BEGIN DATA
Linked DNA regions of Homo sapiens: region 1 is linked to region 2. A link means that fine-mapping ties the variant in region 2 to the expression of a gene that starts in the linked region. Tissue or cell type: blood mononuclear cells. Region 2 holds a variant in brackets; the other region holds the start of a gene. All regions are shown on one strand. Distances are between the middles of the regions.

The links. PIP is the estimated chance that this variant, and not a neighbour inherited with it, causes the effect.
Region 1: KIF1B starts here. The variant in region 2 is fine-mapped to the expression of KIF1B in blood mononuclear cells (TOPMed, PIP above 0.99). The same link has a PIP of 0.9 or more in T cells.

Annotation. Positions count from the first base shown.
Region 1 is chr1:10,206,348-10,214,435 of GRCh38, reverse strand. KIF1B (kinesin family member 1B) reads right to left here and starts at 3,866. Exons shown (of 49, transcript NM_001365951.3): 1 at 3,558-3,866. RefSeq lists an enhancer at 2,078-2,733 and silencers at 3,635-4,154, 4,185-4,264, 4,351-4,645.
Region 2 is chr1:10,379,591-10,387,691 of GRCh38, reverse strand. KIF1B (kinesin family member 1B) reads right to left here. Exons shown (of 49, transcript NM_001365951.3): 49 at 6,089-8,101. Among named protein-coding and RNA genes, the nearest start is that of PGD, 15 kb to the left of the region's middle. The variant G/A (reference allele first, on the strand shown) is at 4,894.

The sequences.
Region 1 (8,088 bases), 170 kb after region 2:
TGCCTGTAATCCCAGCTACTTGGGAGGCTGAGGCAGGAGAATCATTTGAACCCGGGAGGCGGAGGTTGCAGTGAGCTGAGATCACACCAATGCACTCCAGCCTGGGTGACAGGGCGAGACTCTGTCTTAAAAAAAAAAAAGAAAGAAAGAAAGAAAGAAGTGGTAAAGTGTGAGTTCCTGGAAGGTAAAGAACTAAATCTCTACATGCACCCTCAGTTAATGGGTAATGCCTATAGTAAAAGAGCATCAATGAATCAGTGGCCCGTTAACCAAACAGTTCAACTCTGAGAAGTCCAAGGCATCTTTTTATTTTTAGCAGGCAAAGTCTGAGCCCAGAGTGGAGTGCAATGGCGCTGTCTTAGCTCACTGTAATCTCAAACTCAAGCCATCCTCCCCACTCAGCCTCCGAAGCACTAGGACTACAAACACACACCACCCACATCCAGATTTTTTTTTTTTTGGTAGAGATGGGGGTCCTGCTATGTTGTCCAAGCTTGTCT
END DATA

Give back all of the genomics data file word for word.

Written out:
Linked DNA regions of Homo sapiens: region 1 is linked to region 2. A link means that fine-mapping ties the variant in region 2 to the expression of a gene that starts in the linked region. Tissue or cell type: blood mononuclear cells. Region 2 holds a variant in brackets; the other region holds the start of a gene. All regions are shown on one strand. Distances are between the middles of the regions.

The links. PIP is the estimated chance that this variant, and not a neighbour inherited with it, causes the effect.
Region 1: KIF1B starts here. The variant in region 2 is fine-mapped to the expression of KIF1B in blood mononuclear cells (TOPMed, PIP above 0.99). The same link has a PIP of 0.9 or more in T cells.

Annotation. Positions count from the first base shown.
Region 1 is chr1:10,206,348-10,214,435 of GRCh38, reverse strand. KIF1B (kinesin family member 1B) reads right to left here and starts at 3,866. Exons shown (of 49, transcript NM_001365951.3): 1 at 3,558-3,866. RefSeq lists an enhancer at 2,078-2,733 and silencers at 3,635-4,154, 4,185-4,264, 4,351-4,645.
Region 2 is chr1:10,379,591-10,387,691 of GRCh38, reverse strand. KIF1B (kinesin family member 1B) reads right to left here. Exons shown (of 49, transcript NM_001365951.3): 49 at 6,089-8,101. Among named protein-coding and RNA genes, the nearest start is that of PGD, 15 kb to the left of the region's middle. The variant G/A (reference allele first, on the strand shown) is at 4,894.

The sequences.
Region 1 (8,088 bases), 170 kb after region 2:
TGCCTGTAATCCCAGCTACTTGGGAGGCTGAGGCAGGAGAATCATTTGAACCCGGGAGGCGGAGGTTGCAGTGAGCTGAGATCACACCAATGCACTCCAGCCTGGGTGACAGGGCGAGACTCTGTCTTAAAAAAAAAAAAGAAAGAAAGAAAGAAAGAAGTGGTAAAGTGTGAGTTCCTGGAAGGTAAAGAACTAAATCTCTACATGCACCCTCAGTTAATGGGTAATGCCTATAGTAAAAGAGCATCAATGAATCAGTGGCCCGTTAACCAAACAGTTCAACTCTGAGAAGTCCAAGGCATCTTTTTATTTTTAGCAGGCAAAGTCTGAGCCCAGAGTGGAGTGCAATGGCGCTGTCTTAGCTCACTGTAATCTCAAACTCAAGCCATCCTCCCCACTCAGCCTCCGAAGCACTAGGACTACAAACACACACCACCCACATCCAGATTTTTTTTTTTTTGGTAGAGATGGGGGTCCTGCTATGTTGTCCAAGCTTGTCT